“It took multiple spacecraft over several years to solve this mystery, and now we know there is liquid water on the surface of this cold, desert planet,” Mr. Meyer said in a press release. “It seems that the more we study Mars, the more we learn how life could be supported and where there are resources to support life in the future.”

The existence of water on the planet’s surface makes life on Mars a more tangible reality.

Rumors first circulated about the discovery of flowing water on the planet’s surface with the release of a paper in September, prior to NASA’s official announcement. In it, researchers confirm an initial hypotheses that images taken by the Mars Reconnaissance Orbiter of seasonal dark streaks seen on the planet’s surface are caused by periodic briny water. “Pure water would rapidly evaporate and/or freeze on the present-day surface of Mars at most times and places; however brines are far less volatile compared to pure water due to their lower freezing points and evaporation rates,” the paper says.

Though flowing water is identified, the source has yet to be understood or explained.

“The origin of water forming the Recurring Slope Linae is not understood, given the extreme aridity of Mars’ surface environment. Water could form by the surface/sub-surface melting of ice, but the presence of near-surface equatorial ice is highly unlikely. Water could also form via deliquescence by hygroscopic salts, although it is unclear how the Martian atmosphere can sufficiently supply water vapor every year to create RSL. The absence of concentrated deliquescent salts would rule out this hypothesis. Another hypothesis is seasonal discharge of a local aquifer, which concentrates salt deposits as the brine evaporates, but then lineae emulating from the tops of local peaks [10] are difficult to explain. It is conceivable that RSL are forming in different parts of Mars via different formation mechanisms. The new compositional insights reported here from widely separated sites provide essential new clues.”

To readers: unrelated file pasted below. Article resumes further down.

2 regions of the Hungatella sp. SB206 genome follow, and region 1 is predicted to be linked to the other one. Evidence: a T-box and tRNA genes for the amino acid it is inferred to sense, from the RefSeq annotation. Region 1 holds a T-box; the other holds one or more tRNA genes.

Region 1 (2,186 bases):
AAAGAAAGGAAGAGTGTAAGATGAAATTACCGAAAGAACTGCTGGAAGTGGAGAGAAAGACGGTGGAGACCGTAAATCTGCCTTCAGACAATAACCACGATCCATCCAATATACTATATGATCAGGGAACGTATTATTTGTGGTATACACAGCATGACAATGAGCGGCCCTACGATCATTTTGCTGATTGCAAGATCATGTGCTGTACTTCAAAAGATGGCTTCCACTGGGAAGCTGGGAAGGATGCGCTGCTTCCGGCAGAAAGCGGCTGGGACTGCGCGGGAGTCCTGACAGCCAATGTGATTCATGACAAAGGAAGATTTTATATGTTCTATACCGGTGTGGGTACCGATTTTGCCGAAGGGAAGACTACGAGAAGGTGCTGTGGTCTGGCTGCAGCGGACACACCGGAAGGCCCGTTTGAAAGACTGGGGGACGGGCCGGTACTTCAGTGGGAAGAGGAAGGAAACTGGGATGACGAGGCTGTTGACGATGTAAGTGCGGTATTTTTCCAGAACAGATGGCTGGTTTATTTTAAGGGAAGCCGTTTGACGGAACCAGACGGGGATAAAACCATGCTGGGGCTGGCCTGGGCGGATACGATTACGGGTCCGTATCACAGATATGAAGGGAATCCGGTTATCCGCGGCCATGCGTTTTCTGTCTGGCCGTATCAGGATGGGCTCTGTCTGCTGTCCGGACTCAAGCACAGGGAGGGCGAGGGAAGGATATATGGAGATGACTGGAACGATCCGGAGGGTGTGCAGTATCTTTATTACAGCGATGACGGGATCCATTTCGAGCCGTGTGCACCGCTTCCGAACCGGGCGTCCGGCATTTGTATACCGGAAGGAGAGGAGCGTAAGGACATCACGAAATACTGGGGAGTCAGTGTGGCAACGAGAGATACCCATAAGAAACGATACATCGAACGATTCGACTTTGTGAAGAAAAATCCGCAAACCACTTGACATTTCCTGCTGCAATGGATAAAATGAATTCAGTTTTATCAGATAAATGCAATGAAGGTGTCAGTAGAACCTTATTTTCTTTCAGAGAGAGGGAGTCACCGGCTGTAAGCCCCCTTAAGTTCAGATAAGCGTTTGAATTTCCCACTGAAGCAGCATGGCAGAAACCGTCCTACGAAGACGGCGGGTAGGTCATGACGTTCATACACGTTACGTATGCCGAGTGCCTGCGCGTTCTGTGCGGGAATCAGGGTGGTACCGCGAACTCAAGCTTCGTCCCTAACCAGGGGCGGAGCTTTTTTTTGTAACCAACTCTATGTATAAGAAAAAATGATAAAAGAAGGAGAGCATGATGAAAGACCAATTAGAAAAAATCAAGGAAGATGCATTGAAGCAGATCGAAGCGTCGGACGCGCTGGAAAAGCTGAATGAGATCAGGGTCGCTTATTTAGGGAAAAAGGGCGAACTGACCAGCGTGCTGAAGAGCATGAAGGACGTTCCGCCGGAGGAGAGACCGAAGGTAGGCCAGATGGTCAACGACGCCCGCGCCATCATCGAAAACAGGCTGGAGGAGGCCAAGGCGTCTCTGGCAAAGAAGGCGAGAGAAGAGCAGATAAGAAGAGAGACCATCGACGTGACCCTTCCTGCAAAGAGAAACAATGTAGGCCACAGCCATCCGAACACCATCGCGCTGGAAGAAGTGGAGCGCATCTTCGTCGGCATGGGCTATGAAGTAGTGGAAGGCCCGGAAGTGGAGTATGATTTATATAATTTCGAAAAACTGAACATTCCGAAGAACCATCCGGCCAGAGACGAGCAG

Earlier this year, NASA discovered—using infrared telescopes from ground-based observatories—that Mars, one-sixth the size of Earth, once had a body of water holding more water than the Arctic Ocean. Roughly 4.3 billion years ago, Mars had enough water to cover its entire surface, but scientists believe it is more likely the mass formed an ocean in the planet’s norther hemisphere.

In 2012 a team of German researchers at the DLR Planetary Institute simulated planetary conditions of Mars and found that alpine and polar lichens could survive and continue photosynthesis in Mars’ environment. Rumors of life on the planet stem from its similar features to Earth and the discovery of frozen water at its polar caps discovered by Mariner 4 in 1965. The existence of flowing water on the planet’s surface heightens the planet’s potential for life in its past, as well as making life on Mars in the future a more tangible reality.

Breaking: NASA Confirms How Mars Transformed From Earth-like to a Cold Dry Planet

New Data From MAVEN Spacecraft Gives Clarity to Where Mars’ Water Went